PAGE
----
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India, Pak reaching flashpoint

India, Pak reaching flashpoint
Highlights

Let it be stated at the outset that it would be naïve, foolhardy and against India’s national interests if it was not carrying out espionage in a...

For one, Jadhav is a civilian who was doing legitimate business on the Chabahar project in Iran, and this is corroborated by Iranian authorities. The project has India, Iran and Afghanistan as collaborators. It is essentially meant to bypass Pakistani territory. Islamabad has no reason to like it. Indeed, it even jeopardised its ties with Iran by announcing Jadhav’s catch last year, and alleging that he was “operating from Iran.”


Let it be stated at the outset that it would be naïve, foolhardy and against India’s national interests if it was not carrying out espionage in a neighbouring country, especially in a perennially hostile Pakistan. Chanakyaniti prescribes it as a necessity. A state must carry out its saam, daam, dand and bhed for its safety and well-being.

Spying has been commonplace in statecraft from times immemorial and India has been both its practitioner and target. It has never been – can never be – one-sided. The cat and mouse game, as they say in modern times, goes on. So, let us attempt a balanced picture when we react and respond to the latest round of acrimony over the death sentence handed to Kulbhushan Jadhav by Field General Court Martial, a military court in Pakistan.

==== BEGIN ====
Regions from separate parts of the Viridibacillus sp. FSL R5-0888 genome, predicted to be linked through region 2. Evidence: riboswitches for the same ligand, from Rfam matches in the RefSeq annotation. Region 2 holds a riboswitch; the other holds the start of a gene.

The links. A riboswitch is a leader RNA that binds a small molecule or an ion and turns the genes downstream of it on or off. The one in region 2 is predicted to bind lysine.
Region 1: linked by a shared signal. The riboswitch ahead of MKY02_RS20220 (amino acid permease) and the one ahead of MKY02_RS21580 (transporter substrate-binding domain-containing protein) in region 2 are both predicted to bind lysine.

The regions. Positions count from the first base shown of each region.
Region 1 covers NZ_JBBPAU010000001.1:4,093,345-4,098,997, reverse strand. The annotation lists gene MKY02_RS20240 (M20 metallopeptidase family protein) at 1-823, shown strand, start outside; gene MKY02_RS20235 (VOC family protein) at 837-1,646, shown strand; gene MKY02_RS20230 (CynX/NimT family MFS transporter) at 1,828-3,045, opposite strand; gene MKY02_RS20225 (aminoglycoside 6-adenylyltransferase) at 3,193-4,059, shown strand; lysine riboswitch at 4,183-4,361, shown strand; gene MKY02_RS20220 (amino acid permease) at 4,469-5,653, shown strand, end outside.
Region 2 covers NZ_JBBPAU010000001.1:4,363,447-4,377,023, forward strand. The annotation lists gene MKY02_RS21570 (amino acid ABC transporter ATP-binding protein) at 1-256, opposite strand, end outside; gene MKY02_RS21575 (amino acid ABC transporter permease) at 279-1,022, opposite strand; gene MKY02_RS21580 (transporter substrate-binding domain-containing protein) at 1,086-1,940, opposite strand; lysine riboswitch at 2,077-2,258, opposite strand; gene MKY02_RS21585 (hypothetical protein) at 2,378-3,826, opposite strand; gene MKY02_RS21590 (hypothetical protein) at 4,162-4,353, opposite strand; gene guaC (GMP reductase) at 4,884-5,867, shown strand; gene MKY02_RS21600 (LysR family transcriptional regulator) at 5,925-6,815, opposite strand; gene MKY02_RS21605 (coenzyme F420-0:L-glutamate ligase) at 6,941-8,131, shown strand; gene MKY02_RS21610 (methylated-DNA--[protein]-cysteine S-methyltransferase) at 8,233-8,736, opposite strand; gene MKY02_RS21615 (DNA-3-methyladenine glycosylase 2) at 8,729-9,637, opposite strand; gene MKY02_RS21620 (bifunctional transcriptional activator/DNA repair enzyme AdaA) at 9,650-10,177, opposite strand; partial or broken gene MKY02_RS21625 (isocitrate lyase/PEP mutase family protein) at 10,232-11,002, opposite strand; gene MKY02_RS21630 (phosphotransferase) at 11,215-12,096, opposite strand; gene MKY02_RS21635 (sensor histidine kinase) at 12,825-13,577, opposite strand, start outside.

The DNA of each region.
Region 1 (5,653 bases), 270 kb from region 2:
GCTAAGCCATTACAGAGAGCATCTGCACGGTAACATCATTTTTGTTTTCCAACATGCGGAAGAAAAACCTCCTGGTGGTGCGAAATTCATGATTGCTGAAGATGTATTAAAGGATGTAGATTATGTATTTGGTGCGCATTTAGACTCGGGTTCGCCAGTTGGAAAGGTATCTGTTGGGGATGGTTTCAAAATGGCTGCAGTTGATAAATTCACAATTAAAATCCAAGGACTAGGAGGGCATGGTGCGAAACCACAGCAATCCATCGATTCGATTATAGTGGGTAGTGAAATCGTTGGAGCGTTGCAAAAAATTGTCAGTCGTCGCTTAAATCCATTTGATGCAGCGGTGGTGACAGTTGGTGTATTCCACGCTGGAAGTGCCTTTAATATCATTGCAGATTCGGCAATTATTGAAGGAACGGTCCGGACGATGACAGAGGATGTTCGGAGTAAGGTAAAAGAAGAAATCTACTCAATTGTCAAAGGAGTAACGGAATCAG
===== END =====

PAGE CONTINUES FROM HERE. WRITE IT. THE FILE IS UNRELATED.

That said, this is not an acknowledgement that Jadhav was or is an Indian spy, an operative working for the Research and Analysis Wing of the Union Cabinet Secretariat. Nor is this an approval of the way Pakistan has handled the issue.

The perennially uneasy neighbours are in for a prolonged impasse in their already strained ties because India will do its best to save Jadhav from what it has called “pre-meditated murder” and Pakistan is unlikely to give up this prized catch that avenges its many grievances including Ajmal Kasab’s hanging by India after the Mumbai terror attacks.

At the same time, both sides have been quick to let some of the steam off by releasing detenus – two by India and some 66 by Pakistan. For a change, the innocents are not held hostage to the current crisis. But Pakistan High Commissioner Abdul Basit, who missed being made the Foreign Secretary, has sought to queer the pitch with his remarks hoping, as he is being replaced soon, to receive a hero’s home-coming.

Basit reflects Pakistan’s “hey-we-caught-you” mood as Pakistan Defence Minister Khawaja Aseef connects Jadhav with the 2002 sectarian killings in Gujarat and Samjhota Express and much else. But Islamabad needs to answer many questions that India and the world community are bound to raise.